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Rupert Goodwins' Diary

Monday

It had to happen. Sonopress --who make CDs -- sends out a press release describing their round, silver Christmas card. This time, it's a CD--ROM containing a Turki--Gotchi: software that puts a tiny turky egg on your screen. You have to hatch it, feed it and care for it as it grows up into a full--sized gobbler, and then stuff it into a virtual microwave in time for Christmas dinner.

That's more like it! Bad taste is absent far too often from the computer world, and these artificial pets can so easily play a role in real life. Those poor foxhunters, banned from their favourite spot, can run to hounds on a network of foxxigotchis, valiant Reynard scampering from screen to screen with a pack of virtual beagles in full cry after it. Pistol packing gun club members can carefully polish their cyber--Lugers. Beefeaters can guzzle binary burgers, free of the possibility of becoming prematurely spongiform...

A new age awaits.

Tuesday

It's good when some aspect of the Internet enhances one's life in a special way. A friend of a friend -- no, really -- was called to jury service the other week, and really didn't want to go. So he did his research, and found that you can absent yourself if you're ill, if you're a doctor, a criminal or a priest. Not being called the Reverend Doctor Biggs, he was stumped for a while, but then chanced across the Universal Life Church on the Web (www.ulc.org). This is a legitimate, if staunchly non--dogmatic, church in the US who will ordain anyone for free, instantly, online. You then get a certificate to print out, hang on your wall or forward to any interested authorities.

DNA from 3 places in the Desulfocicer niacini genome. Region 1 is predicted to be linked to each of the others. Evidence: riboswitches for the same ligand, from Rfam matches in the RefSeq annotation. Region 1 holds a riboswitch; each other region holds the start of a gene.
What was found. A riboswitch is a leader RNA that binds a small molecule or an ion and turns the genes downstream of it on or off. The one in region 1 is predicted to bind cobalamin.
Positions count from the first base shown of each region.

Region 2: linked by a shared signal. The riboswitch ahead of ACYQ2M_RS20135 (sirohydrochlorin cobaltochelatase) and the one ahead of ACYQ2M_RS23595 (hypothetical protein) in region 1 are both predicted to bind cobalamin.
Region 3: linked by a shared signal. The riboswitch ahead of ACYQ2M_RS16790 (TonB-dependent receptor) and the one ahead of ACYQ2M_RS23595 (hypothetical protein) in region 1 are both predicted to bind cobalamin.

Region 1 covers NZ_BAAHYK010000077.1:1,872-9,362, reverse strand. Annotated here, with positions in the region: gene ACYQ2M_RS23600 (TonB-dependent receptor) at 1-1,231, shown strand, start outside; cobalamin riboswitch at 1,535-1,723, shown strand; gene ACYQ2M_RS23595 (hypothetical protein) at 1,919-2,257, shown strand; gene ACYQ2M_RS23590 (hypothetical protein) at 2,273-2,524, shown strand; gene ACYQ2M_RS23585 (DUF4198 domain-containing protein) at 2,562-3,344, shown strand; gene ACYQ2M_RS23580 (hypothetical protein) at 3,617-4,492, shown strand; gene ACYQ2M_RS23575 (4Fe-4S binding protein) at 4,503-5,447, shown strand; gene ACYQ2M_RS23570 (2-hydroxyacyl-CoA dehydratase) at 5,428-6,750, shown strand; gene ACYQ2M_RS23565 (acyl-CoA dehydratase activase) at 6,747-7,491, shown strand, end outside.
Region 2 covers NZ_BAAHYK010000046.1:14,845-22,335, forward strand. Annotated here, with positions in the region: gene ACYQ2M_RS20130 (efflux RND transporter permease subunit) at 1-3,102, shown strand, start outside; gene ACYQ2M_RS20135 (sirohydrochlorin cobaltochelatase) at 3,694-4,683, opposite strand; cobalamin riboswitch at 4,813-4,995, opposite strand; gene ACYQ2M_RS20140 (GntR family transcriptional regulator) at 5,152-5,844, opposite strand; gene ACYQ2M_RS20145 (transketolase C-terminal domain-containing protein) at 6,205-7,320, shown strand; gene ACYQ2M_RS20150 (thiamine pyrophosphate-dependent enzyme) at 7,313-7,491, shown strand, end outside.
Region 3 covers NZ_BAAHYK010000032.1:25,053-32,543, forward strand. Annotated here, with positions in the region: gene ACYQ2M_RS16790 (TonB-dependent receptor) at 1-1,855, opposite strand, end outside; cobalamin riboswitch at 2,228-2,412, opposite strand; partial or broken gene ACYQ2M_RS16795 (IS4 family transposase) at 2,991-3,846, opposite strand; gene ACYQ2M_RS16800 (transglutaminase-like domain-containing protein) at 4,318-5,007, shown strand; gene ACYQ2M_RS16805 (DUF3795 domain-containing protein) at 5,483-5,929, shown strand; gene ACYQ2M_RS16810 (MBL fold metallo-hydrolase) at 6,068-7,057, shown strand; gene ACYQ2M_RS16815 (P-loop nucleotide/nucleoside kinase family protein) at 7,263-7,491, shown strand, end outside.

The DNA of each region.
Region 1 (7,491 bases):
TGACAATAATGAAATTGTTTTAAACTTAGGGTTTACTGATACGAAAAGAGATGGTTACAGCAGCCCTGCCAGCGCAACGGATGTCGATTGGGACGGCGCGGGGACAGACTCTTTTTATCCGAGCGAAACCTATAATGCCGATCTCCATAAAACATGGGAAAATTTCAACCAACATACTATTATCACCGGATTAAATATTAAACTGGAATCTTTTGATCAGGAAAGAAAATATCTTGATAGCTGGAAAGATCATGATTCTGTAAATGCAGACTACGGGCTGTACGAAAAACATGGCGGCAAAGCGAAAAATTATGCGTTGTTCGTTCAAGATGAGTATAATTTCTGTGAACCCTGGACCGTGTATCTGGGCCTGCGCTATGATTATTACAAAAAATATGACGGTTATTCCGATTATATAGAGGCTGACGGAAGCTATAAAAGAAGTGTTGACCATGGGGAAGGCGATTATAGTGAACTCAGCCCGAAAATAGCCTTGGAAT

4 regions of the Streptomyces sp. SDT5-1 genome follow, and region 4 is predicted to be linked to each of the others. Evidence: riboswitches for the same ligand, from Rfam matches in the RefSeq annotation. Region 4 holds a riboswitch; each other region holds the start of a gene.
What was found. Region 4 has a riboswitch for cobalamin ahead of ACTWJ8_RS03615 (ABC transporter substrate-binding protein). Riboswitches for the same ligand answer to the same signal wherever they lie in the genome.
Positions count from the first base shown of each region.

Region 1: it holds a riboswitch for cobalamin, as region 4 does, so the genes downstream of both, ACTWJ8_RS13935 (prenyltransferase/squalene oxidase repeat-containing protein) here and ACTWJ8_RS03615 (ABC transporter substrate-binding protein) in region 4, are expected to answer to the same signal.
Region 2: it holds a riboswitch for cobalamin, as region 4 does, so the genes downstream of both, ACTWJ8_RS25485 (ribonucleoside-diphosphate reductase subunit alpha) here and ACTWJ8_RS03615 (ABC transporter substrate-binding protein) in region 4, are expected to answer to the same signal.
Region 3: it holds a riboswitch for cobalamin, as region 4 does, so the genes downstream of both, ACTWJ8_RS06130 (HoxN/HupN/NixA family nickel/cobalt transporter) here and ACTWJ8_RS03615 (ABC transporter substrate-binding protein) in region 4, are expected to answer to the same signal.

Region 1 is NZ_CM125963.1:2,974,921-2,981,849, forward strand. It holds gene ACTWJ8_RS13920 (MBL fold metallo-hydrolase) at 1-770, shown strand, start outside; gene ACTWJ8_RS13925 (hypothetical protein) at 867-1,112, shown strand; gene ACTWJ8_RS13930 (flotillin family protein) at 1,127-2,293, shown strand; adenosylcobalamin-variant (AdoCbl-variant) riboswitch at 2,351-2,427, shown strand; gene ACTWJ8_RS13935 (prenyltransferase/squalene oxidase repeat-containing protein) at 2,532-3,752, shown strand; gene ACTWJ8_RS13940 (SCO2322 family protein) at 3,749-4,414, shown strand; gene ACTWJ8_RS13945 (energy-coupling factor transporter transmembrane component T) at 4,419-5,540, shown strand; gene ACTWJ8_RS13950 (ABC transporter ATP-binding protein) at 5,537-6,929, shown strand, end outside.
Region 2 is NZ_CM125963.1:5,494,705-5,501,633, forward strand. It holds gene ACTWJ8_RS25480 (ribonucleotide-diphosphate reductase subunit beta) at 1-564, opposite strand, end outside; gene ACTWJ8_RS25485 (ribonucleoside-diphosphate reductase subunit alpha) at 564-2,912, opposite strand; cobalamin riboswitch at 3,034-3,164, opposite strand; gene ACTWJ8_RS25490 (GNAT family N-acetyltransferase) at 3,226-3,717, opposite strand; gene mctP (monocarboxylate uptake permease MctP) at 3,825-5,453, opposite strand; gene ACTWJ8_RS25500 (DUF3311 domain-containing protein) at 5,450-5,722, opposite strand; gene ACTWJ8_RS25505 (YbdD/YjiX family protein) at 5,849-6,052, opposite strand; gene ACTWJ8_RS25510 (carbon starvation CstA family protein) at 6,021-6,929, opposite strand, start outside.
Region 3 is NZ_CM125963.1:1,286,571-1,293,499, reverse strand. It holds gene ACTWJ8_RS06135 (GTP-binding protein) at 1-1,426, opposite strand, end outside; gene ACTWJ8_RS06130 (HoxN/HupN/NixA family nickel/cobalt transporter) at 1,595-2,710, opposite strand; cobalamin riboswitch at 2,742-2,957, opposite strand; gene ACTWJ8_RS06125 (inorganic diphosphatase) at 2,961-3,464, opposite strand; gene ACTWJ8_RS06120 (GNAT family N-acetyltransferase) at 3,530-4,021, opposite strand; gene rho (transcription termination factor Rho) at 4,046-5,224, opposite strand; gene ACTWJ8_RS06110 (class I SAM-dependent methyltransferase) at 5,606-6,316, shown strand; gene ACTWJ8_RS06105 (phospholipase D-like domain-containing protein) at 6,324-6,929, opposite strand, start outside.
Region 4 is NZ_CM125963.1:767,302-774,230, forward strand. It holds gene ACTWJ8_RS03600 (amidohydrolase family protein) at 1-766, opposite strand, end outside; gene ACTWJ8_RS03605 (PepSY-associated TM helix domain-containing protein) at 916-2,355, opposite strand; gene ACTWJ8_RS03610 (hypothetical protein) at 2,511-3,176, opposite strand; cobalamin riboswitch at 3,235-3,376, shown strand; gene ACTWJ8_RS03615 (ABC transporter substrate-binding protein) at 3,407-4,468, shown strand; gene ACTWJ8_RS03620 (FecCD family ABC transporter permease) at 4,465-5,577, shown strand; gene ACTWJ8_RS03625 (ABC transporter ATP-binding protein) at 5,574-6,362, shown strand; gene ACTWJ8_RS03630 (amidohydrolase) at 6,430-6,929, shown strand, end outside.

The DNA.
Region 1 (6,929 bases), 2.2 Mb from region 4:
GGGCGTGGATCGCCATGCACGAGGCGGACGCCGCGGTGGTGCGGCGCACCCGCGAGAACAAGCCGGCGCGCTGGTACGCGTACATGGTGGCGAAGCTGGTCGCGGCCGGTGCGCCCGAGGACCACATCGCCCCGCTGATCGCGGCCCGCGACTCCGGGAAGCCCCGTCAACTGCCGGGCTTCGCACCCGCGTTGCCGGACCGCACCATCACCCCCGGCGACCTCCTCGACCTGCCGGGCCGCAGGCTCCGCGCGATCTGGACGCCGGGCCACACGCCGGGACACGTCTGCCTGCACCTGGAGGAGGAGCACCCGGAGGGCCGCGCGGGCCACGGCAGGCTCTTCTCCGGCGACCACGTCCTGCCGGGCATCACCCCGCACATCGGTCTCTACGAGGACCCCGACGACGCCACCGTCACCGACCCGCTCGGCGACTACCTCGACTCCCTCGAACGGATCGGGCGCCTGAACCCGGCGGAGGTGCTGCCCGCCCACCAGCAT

He clicked on the box, and voila! A fully--formed Reverend. He promptly wrote to the court informing them of his recent conversion and ordination, and they promptly let him off. Excellent!

Wednesday

New Scientist has a worrying item about Microsoft. You may be aware of Office Assistants, little animated characters that pop up and tell you how to do things. They are incorrigibly cutesy and quite revolting -- a paperclip, an Einstein and other sub--Disney drawings do not appeal to me. However, according to the magazine, there is a special edition for South East Asia: an Office Assistant who's a subservient, dominated woman, described as being only acceptable to the most unreformed male chauvinist pig. It's a good thing that this technology wasn't around when apartheid was still in force in South Africa, but perhaps there's still room for a Home Office edition with scarpering gypsies and Nigerian refugees being bundled back onto a plane when the software can't find the right files.

Perhaps Microsoft will indulge the rest of us with a wee cow'ring timid Bill Gates (worryingly buying a row of houses in Holland Park and in high--level discussions with the Government over digital television), saying sorry to Netscape and Compaq?

Perhaps not.

Thursday

Dell's Treasure Hunt party kicks off! The company has hired a fleet of taxies and formed attending journalists into teams of four. We're equipped with a video camera and a folder of clues -- twenty seven! -- which we have to solve by visiting various cryptically encoded places. Various amusing tasks were also set -- dress up in a sailor suit, sit on Santa's knee, shake hands with a celebrity, and find the tackiest Christmas present. Anyone in the centre of London tonight may well have spotted gaggles of cab--bound fools waving their camcorders out of the window, stealing traffic cones and so on